President Donald Trump’s Fourth of July celebration in Washington, D.C. this year has been heavily criticized, with opponents objecting to what they view as gauche militarism and slamming the White House for politicizing the nation’s birthday.
The “Salute to America” event will feature a parade of military tanks and equipment, flyovers from the Navy’s Blue Angels, and other demonstrations from the various branches of the Armed Forces.
Washington’s local government objected to parade — especially the tanks, which authorities say will damage the capital’s National Mall. “Tanks, but no tanks,” DC’s City Council said.
Trump, nonetheless, tweeted on Wednesday that the parade will be "the show of a lifetime."
“We don’t need to shout to be heard. We don’t need to roll tanks down the streets for the rest of the world to know our strength and our might,” former Texas Congressman and 2020 candidate Beto O’Rourke told reporters on Tuesday. “It is unfortunate that that’s what we’ve come to expect from this president.”
Yet other Democrats and political watchdogs groups say the event, which will honor the country’s 243rd birthday, poses ethical and legal concerns, especially regarding the cost and the potential for the president to turn the event into a campaign rally.
“No politician in history has used their power to benefit themselves, their ego, and their political donors more than Trump. It’s a perfect symbol of his presidency that on July Fourth it will be Trump First,” Jesse Lee, the vice president of communications at the Center for American Progress Action Fund, told Cheddar.
Trump said on Monday that he plans to “say a few words” at the event.
A tank parked near the Lincoln Memorial for President Trump's 'Salute to America' July Fourth event. (Photo Credit: Andrew Harnik/AP/Shutterstock)
While the event is free to the public, controversy also arose when reports began to emerge that the government was providing VIP tickets to the Republican National Committee (RNC) to distribute to donors and supporters. The RNC confirmed to Cheddar that the party has received a small amount of tickets, which it said has been standard practice for both political parties.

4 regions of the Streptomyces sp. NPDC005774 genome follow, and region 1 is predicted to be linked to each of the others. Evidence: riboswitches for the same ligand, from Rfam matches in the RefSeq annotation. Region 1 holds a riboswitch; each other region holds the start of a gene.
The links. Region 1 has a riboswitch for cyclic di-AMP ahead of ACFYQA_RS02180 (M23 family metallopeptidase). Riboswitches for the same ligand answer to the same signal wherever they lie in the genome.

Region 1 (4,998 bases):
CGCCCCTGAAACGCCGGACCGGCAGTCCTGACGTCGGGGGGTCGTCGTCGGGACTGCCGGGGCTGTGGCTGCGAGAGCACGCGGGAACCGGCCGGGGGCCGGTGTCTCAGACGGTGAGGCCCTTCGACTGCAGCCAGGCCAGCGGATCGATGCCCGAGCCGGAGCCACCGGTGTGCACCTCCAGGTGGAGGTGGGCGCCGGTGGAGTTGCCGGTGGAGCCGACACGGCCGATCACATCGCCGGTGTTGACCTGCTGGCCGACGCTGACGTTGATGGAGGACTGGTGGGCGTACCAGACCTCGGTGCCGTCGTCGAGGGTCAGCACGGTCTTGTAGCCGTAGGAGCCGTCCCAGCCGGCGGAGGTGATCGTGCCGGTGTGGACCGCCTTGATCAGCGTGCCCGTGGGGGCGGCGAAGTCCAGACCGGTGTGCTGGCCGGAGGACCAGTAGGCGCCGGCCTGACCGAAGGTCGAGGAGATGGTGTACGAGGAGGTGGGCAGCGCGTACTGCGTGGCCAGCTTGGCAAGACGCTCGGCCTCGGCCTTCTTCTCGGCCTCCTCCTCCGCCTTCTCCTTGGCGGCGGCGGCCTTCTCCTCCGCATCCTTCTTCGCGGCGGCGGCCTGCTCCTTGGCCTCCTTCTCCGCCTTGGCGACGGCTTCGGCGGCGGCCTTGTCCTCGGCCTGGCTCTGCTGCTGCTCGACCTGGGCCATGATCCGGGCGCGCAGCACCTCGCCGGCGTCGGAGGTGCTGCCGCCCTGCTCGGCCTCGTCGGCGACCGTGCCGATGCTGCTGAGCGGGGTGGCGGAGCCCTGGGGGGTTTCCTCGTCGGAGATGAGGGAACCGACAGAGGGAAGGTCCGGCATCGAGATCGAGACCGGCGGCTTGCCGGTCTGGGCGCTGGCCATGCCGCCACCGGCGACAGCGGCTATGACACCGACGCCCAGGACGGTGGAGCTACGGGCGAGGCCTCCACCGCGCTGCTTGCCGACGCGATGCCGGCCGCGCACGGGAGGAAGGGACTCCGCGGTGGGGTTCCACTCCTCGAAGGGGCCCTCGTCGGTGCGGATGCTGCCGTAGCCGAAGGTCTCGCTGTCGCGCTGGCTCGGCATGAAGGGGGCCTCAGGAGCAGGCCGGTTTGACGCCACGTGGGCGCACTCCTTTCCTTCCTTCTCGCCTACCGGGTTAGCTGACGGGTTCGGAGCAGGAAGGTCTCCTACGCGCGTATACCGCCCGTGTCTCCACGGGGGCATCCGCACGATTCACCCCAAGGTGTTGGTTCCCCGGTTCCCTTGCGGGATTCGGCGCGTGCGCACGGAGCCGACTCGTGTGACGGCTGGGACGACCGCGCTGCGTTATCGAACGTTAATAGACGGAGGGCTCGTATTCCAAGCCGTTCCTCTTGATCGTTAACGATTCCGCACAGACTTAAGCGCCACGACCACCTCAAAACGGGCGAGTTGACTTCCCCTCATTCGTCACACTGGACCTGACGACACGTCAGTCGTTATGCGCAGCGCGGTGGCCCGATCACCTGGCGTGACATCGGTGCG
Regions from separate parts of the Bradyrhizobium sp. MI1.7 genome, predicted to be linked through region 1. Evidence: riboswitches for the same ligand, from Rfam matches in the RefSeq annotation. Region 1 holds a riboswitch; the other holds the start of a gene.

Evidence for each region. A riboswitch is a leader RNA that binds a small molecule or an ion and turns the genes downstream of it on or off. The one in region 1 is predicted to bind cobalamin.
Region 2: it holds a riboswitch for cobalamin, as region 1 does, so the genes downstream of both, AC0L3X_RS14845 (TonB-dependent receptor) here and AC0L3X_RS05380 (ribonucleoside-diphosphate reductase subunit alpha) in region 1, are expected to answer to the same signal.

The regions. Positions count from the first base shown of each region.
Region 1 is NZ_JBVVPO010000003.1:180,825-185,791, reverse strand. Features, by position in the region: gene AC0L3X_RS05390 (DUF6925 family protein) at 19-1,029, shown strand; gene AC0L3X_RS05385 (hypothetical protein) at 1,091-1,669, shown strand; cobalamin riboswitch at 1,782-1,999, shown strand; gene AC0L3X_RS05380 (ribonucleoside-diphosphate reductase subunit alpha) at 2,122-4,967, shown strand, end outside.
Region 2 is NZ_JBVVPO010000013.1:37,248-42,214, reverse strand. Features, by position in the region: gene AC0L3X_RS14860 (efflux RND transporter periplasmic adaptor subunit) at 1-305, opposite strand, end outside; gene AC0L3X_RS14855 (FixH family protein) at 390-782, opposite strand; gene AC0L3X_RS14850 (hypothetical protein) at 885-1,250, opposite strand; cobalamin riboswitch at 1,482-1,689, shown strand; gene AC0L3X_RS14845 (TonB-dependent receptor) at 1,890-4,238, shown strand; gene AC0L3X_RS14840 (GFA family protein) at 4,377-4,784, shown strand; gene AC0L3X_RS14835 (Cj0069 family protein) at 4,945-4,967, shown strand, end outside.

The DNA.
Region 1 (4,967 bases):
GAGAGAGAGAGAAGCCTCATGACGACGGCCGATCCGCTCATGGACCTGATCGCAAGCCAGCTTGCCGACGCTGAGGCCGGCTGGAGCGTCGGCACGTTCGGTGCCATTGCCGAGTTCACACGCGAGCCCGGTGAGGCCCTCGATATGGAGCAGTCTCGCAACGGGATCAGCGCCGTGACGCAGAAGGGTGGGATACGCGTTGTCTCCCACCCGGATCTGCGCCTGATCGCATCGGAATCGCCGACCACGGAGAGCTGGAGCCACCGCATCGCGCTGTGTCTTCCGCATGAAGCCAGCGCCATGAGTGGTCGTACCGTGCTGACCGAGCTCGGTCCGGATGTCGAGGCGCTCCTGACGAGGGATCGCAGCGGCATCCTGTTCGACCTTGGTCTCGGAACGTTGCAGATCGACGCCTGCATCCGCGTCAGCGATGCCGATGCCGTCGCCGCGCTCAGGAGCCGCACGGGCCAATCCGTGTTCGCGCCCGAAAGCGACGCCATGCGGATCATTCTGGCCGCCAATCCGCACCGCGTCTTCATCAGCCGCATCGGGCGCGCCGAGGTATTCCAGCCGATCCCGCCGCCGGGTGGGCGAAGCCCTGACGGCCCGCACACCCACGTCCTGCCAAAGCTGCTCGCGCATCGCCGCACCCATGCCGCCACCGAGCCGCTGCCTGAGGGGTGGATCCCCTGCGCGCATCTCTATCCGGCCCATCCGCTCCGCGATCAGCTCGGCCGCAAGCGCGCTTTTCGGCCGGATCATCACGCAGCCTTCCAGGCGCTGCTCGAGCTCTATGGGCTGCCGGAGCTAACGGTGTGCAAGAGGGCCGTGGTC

Trump has “brazenly set aside an exclusive VIP section for political supporters and family,” Craig Holman, a government affairs lobbyist at the political advocacy group Public Citizen, told Cheddar. “This VIP section is being used for partisan fundraising purposes as the Trump campaign and RNC hand out these exclusive tickets to major donors.”
Kayleigh McEnany, the Trump campaign's national press secretary, refuted criticism of the event, saying on Twitter “leave it to the left to find a reason to hate on the 'Salute to America' July 4th celebration! … Unbelievable‼️”
Campaign ethics and finance experts warn that politicizing the holiday could be in violation of the Hatch Act, which bans executive branch employees from engaging in political activities.
If Trump turns the Fourth of July into a “taxpayer-funded campaign rally,” it will violate federal law and the Trump campaign “better have the campaign’s checkbook handy and be ready to write plenty of zeros,” Walter Shaub, a senior advisor at Citizens for Responsibility and Ethics in Washington (CREW), said in a statement.
Shaub, who is also the former director of the U.S. Office of Government Ethics, added that Thursday’s affair also raises concerns over Trump promoting his private business interests. CREW found that the Trump International Hotel, which is walking distance from where the president will address the public, significantly raised its prices this week
“This proximity raises a question of misuse of position by White House staffers involved in coordinating the event for their boss,” Shaub said.
While the Defense Department has not released an official figure on the cost of the parade, The Washington Post reported on Tuesday that the National Park Service is diverting nearly $2.5 million to cover the event.
“It is unacceptable that the Interior Department is failing to inform Congress about how it plans to spend taxpayer money to fund the president’s lavish July 4th plans, which reportedly include special access to the National Mall for the politically connected,” Sen. Tom Udall (D-N.M.) said in a statement this week. “The American people deserve to know how much of their money the president is spending to turn their July 4th celebration into a de facto campaign rally … We need answers.”
The comments follow an unanswered letter that Udall — the ranking member on the Senate Appropriations Subcommittee that oversees the Interior Department’s budget — and two other Democratic senators sent Interior Secretary Bernhardt last month demanding that the agency explain its financial involvement in the festivities.
In the House, Rep. Tim Ryan (D-Ohio), who sits on the chamber’s Appropriations Committee, also sent a letter to Bernhardt this week demanding answers.
“I have a duty to avoid wasteful spending, be a good steward of taxpayer dollars, and promote accountability in the budget. This includes speaking out against the misuse of U.S. military assets and the overt politicization of our Armed Forces,” wrote Ryan, who is also a 2020 Democratic presidential candidate.
The Department of Interior did not respond to a request for comment from Cheddar.